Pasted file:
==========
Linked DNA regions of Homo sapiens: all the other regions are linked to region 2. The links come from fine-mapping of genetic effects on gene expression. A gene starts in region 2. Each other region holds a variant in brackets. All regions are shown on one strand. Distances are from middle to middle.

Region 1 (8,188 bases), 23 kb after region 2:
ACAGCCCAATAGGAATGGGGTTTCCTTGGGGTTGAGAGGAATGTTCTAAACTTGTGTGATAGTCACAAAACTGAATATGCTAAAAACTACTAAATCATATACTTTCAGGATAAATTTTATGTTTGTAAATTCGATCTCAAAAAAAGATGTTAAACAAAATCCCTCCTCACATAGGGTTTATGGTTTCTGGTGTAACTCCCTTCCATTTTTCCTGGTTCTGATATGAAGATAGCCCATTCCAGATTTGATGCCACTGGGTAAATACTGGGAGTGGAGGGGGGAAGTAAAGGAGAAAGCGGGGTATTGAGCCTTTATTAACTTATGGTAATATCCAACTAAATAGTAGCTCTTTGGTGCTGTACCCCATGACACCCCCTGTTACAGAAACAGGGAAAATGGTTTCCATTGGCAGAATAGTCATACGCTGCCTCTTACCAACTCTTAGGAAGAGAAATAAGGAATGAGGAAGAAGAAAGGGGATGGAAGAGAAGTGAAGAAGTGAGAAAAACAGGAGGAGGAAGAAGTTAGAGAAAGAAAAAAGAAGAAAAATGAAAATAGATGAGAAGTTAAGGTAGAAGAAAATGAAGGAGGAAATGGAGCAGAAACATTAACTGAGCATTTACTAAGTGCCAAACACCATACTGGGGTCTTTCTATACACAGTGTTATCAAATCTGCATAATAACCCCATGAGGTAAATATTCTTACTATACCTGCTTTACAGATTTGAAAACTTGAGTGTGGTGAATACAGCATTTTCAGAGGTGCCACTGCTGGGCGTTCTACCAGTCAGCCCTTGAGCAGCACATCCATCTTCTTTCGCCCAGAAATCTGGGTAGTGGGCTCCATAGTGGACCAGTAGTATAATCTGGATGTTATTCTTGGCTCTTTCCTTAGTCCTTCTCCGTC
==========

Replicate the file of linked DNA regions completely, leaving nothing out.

Linked DNA regions of Homo sapiens: all the other regions are linked to region 2. The links come from fine-mapping of genetic effects on gene expression. A gene starts in region 2. Each other region holds a variant in brackets. All regions are shown on one strand. Distances are from middle to middle.

Region 1 (8,188 bases), 23 kb after region 2:
ACAGCCCAATAGGAATGGGGTTTCCTTGGGGTTGAGAGGAATGTTCTAAACTTGTGTGATAGTCACAAAACTGAATATGCTAAAAACTACTAAATCATATACTTTCAGGATAAATTTTATGTTTGTAAATTCGATCTCAAAAAAAGATGTTAAACAAAATCCCTCCTCACATAGGGTTTATGGTTTCTGGTGTAACTCCCTTCCATTTTTCCTGGTTCTGATATGAAGATAGCCCATTCCAGATTTGATGCCACTGGGTAAATACTGGGAGTGGAGGGGGGAAGTAAAGGAGAAAGCGGGGTATTGAGCCTTTATTAACTTATGGTAATATCCAACTAAATAGTAGCTCTTTGGTGCTGTACCCCATGACACCCCCTGTTACAGAAACAGGGAAAATGGTTTCCATTGGCAGAATAGTCATACGCTGCCTCTTACCAACTCTTAGGAAGAGAAATAAGGAATGAGGAAGAAGAAAGGGGATGGAAGAGAAGTGAAGAAGTGAGAAAAACAGGAGGAGGAAGAAGTTAGAGAAAGAAAAAAGAAGAAAAATGAAAATAGATGAGAAGTTAAGGTAGAAGAAAATGAAGGAGGAAATGGAGCAGAAACATTAACTGAGCATTTACTAAGTGCCAAACACCATACTGGGGTCTTTCTATACACAGTGTTATCAAATCTGCATAATAACCCCATGAGGTAAATATTCTTACTATACCTGCTTTACAGATTTGAAAACTTGAGTGTGGTGAATACAGCATTTTCAGAGGTGCCACTGCTGGGCGTTCTACCAGTCAGCCCTTGAGCAGCACATCCATCTTCTTTCGCCCAGAAATCTGGGTAGTGGGCTCCATAGTGGACCAGTAGTATAATCTGGATGTTATTCTTGGCTCTTTCCTTAGTCCTTCTCCGTC